Q&A for Our World Today

I recently had the opportunity to answer some questions from Our World Today, an alternative, nonprofit media site based in Australia. I’m rather proud of the answers I came up with, so I thought I’d post them here – I’ll follow up with the article/feature/whatever once it’s finished.

in other news, I’m still in Durban for COP 17 but haven’t had the discipline to blog about the conference… I should probably do that soon.


How old are you? What is your job? Have you studied (if so what?)?
I’m 24 years old and I’m a college student in Eugene, Oregon. I was studying journalism but I recently switched my major to environmental studies after realizing that I couldn’t be objective on issues that I really cared about; I needed to be in a field that would allow me to act on my beliefs, not suppress them.

Where did you grow up, what was your childhood/youth like?
I was born in the Philippines but I’ve spent most of my life in Eugene. I had a pretty ho-hum childhood… In high school I was active in various clubs and activities: jazz choir, student government, FBLA, Asian-American youth groups, etc.

When did you get into climate activism? What motivated you?
I wasn’t interested in anything climate-related until I attended PowerShift West 2009 at the University of Oregon. The conference really opened my eyes up to environmental issues affecting people and the planet; it also showed me that activists weren’t as radical as mainstream media made them out to be – they were everyday students, just like me, who were also passionate about doing what they could to save the planet. Following PowerShift West, I joined a newly-formed student group called the Climate Justice League, which gave me the resources and support to grow into a climate activist and leader.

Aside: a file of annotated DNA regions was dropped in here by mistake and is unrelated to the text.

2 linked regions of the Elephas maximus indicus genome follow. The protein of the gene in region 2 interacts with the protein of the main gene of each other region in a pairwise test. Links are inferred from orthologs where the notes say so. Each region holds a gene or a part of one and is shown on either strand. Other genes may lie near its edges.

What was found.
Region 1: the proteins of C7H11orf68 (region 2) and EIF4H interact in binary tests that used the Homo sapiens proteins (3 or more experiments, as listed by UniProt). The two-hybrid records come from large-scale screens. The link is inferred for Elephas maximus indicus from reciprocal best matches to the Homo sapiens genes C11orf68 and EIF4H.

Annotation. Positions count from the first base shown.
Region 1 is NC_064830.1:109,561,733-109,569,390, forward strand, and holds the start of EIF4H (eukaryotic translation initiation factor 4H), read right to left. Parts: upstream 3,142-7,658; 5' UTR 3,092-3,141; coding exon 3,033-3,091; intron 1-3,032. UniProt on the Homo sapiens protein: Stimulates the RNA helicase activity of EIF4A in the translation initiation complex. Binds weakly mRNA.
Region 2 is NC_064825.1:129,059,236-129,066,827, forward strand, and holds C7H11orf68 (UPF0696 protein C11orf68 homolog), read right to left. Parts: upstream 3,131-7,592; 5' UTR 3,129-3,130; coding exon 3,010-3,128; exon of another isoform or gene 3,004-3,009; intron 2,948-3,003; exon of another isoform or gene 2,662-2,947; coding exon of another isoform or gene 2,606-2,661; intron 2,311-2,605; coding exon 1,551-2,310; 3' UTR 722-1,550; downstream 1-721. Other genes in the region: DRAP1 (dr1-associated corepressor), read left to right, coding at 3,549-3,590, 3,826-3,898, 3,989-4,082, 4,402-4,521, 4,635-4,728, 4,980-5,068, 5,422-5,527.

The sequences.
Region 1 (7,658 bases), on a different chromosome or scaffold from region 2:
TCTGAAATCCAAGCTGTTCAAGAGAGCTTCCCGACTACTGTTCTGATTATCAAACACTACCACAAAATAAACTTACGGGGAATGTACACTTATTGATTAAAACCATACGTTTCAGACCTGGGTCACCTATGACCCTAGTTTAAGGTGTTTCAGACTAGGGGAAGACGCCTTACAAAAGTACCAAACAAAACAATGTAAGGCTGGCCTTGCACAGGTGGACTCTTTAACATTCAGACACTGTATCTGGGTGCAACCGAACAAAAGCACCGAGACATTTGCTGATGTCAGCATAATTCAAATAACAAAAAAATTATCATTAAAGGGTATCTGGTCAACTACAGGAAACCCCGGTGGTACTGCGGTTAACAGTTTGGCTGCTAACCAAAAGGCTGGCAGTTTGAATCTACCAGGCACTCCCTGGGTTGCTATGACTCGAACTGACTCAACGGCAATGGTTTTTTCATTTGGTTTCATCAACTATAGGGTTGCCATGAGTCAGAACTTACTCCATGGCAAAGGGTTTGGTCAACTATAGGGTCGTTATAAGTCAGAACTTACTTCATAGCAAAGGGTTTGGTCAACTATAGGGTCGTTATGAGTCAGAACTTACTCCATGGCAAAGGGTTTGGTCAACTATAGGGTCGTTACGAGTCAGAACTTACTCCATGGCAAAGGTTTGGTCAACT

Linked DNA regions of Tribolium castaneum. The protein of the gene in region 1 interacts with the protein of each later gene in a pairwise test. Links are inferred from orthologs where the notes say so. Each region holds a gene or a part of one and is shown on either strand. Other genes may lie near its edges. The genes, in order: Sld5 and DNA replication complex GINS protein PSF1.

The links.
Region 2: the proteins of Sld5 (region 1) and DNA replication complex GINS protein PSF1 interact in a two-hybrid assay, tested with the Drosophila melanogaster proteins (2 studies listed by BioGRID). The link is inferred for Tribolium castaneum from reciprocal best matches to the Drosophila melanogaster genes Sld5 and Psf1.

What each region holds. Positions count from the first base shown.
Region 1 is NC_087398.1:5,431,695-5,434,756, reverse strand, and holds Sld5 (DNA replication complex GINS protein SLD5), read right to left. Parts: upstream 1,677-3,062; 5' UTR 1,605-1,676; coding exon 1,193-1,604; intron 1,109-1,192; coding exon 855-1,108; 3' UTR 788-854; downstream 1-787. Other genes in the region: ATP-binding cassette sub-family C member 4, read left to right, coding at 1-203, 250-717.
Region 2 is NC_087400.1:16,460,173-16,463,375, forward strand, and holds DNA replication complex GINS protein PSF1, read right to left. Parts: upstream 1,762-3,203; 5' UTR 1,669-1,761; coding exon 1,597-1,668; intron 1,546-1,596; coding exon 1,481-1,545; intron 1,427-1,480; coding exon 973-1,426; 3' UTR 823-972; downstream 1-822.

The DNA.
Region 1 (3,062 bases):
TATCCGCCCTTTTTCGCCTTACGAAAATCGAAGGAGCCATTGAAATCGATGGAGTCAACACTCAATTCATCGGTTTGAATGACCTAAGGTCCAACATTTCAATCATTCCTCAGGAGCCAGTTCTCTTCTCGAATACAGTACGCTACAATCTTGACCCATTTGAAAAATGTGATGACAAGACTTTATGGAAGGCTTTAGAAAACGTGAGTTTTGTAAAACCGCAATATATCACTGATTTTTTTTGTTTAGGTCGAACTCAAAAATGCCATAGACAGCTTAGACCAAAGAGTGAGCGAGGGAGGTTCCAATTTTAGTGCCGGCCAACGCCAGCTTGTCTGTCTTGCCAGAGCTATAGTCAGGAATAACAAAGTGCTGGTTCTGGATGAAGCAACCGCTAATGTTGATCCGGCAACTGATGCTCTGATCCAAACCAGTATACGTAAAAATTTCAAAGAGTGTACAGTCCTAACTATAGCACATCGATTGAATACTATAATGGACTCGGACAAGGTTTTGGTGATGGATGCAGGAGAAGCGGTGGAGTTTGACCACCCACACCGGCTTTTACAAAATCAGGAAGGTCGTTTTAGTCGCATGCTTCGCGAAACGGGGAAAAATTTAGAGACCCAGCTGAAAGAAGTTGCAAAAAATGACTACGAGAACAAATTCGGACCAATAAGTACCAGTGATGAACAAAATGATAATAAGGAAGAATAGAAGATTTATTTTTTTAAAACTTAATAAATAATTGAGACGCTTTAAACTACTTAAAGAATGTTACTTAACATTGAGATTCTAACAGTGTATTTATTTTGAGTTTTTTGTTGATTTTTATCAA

What inspires you to keep going?
I’m constantly inspired by those who are working toward the same goal as I am: a safe, sustainable and just future for people and the planet. It’s so easy to feel discouraged when governments listen to money more than people, or when too-big-to-fail banks and corporations get away with environmental and human rights atrocities, but I believe the best of humanity is in those who are brave enough to stand up to the Goliaths, to the seemingly impossible-to-achieve challenges. I’ve seen it at various regional and national youth gatherings, and I see it now with international youth at COP 17 – the creativity, bravery and solidarity of young people all across the globe simply can’t be matched as a source of inspiration.

What is the most extreme action you have taken? Any arrests etc?
The most extreme action I’ve ever taken was on August 29, 2011, when I was arrested at the White House for peacefully protesting the Keystone XL pipeline. More than 1,250 people were arrested in total for Tar Sands Action, purportedly the largest act of civil disobedience in the history of the climate movement. I drove across the country with the No Tar Sands Caravan, making stops in Utah, Nebraska and West Virginia. I heard stories from people who are on the frontlines battling shale oil extraction, mountaintop removal and the proposed Keystone XL; their struggles made our journey to the White House that much more important. As many demonstrated through their testimonials and arrests at the White House, Tar Sands Action stood for so much more than Keystone XL: it was – and still is – a fight against fracking, MTR and other dirty energy sources and for a clean energy future for America and the rest of the world.